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Proceedings Paper

Recent developments in photonic networking components for space applications
Author(s): James Patrick Parkerson; Lanitia Gorman; Robert Thamer; Charles H. Chalfant; Anthony Hull; Fred J. Orlando Jr.
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Paper Abstract

Industrial, NASA, and DoD spacecraft designers have recognized the advantages of using fiber optic components and networks for their internal satellite data handling needs. Among the benefits are the total elimination of cable-to-cable and box-to-box EMI; significant size, weight and power reduction; greater on-orbit and integration and test flexibility and significantly lower integration and test costs. Additionally, intra-satellite data rates of 1 to 10 Gbps appear to be an absolute requirement for a number of advanced systems planned for development in the next few years. The only practical way to support these data rates is with fiber optics. Space Photonics and the University of Arkansas have developed fiber optic components (FireFiberTM) and networks that are designed specifically to meet these on-board, high data rate needs using NASA approved materials, packaging processes, and approved radiation tolerant devices. This paper will discuss recent developments in photonic components for spaceborne networks.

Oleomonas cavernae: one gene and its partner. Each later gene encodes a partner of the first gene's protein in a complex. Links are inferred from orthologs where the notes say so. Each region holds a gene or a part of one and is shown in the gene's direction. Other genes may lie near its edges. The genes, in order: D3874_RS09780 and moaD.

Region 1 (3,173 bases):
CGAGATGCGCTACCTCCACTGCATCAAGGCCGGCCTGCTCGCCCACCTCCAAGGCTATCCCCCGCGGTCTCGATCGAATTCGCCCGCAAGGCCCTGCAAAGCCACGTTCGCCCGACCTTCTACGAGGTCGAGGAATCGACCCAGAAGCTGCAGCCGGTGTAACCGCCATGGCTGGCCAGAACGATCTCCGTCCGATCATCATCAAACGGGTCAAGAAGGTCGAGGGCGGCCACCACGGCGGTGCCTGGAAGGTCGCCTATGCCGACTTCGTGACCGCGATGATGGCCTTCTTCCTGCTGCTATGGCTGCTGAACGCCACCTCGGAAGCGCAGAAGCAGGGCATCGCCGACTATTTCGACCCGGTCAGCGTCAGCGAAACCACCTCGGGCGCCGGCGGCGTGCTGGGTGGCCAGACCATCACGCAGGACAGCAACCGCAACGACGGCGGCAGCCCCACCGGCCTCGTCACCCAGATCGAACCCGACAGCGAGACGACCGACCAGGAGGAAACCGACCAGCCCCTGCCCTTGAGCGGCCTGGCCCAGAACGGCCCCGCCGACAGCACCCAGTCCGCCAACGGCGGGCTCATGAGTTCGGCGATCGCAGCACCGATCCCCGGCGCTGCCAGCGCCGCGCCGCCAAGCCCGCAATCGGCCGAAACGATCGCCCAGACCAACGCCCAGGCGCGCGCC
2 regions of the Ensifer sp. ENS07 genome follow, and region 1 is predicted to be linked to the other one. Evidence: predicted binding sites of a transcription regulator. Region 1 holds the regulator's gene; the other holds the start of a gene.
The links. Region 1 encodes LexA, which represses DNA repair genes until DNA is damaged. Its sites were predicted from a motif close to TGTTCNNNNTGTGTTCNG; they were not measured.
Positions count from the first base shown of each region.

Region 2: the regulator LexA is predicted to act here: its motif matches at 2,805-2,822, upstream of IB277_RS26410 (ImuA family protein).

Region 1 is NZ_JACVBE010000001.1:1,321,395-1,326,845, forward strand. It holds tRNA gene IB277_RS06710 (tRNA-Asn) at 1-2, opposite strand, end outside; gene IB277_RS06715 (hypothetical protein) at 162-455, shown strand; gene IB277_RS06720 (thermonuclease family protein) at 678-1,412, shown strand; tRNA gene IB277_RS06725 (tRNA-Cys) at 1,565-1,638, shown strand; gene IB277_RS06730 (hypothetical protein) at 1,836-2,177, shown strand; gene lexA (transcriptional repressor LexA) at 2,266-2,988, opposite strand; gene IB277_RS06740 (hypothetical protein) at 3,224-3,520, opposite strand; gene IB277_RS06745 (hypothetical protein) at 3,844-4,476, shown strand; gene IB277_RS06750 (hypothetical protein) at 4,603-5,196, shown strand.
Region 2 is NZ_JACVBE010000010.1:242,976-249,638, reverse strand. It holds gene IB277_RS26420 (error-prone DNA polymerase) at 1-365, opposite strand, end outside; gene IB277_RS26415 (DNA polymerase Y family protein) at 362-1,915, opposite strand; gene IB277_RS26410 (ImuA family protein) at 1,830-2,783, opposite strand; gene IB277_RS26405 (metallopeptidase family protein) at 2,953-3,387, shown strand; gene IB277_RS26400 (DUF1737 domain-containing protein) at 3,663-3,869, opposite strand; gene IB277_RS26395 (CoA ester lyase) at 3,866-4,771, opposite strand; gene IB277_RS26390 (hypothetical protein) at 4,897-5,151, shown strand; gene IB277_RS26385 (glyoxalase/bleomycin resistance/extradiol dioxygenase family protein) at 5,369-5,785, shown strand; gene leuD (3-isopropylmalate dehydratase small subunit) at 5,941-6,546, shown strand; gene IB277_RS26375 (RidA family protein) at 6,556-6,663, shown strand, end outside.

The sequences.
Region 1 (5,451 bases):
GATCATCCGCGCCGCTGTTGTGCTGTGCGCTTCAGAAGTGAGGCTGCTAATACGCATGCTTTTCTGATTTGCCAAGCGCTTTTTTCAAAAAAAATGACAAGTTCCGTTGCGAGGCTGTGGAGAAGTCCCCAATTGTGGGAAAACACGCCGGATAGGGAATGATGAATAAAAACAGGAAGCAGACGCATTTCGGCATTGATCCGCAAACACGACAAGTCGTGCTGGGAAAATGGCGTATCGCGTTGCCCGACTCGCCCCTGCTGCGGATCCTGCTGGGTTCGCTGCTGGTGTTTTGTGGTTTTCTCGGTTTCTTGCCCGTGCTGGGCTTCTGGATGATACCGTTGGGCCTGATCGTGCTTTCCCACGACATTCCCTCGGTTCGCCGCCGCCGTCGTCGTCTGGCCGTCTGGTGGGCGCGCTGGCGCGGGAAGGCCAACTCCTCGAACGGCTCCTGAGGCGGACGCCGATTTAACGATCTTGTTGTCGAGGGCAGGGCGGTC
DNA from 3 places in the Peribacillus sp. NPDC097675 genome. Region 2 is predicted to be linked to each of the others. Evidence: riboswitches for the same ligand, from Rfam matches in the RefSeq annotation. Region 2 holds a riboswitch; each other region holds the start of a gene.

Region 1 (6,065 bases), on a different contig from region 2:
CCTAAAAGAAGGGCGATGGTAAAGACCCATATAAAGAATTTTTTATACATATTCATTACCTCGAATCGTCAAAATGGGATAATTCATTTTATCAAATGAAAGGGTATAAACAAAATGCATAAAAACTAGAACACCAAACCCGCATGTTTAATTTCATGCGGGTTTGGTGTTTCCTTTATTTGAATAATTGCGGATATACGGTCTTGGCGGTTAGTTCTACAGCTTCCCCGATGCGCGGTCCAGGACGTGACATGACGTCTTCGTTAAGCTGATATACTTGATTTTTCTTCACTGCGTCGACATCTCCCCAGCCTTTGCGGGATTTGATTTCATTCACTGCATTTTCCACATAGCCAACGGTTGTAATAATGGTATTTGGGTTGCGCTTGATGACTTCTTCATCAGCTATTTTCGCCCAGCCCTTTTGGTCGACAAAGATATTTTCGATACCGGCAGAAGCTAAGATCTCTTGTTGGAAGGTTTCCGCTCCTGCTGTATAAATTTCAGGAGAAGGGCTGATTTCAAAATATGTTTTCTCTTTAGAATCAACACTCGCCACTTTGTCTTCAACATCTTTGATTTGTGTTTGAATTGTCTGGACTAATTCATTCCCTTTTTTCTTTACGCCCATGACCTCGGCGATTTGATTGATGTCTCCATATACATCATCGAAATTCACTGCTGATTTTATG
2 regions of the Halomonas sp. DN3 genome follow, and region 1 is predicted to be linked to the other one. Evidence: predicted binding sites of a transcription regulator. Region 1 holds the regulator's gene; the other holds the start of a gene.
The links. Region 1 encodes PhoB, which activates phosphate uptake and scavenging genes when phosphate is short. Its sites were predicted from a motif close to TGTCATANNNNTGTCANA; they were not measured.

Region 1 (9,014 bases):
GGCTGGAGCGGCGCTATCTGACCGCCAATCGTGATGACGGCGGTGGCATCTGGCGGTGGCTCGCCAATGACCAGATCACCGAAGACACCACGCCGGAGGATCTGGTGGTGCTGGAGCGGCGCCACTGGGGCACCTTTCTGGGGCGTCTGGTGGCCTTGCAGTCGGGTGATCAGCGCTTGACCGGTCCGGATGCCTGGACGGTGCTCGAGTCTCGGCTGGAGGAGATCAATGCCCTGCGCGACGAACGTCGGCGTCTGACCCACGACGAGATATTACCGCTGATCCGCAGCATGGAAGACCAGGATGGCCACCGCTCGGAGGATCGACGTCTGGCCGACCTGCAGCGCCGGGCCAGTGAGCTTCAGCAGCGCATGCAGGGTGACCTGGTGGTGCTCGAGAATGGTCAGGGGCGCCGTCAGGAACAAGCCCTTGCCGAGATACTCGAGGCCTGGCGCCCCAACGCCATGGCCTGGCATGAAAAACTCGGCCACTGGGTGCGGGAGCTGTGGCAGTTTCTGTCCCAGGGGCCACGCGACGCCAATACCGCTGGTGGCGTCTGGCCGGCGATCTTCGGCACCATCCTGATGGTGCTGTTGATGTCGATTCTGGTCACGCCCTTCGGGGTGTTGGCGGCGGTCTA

Paper Details

Date Published: 14 July 2003
PDF: 9 pages
Proc. SPIE 5104, Enabling Photonic Technologies for Aerospace Applications V, (14 July 2003); doi: 10.1117/12.487908
Show Author Affiliations
James Patrick Parkerson, Univ. of Arkansas (United States)
Lanitia Gorman, Univ. of Arkansas (United States)
Robert Thamer, Univ. of Arkansas (United States)
Charles H. Chalfant, Space Photonics Inc. (United States)
Anthony Hull, Space Photonics Inc. (United States)
Fred J. Orlando Jr., Space Photonics Inc. (United States)

Published in SPIE Proceedings Vol. 5104:
Enabling Photonic Technologies for Aerospace Applications V
Andrew R. Pirich; Edward W. Taylor; Michael J. Hayduk, Editor(s)

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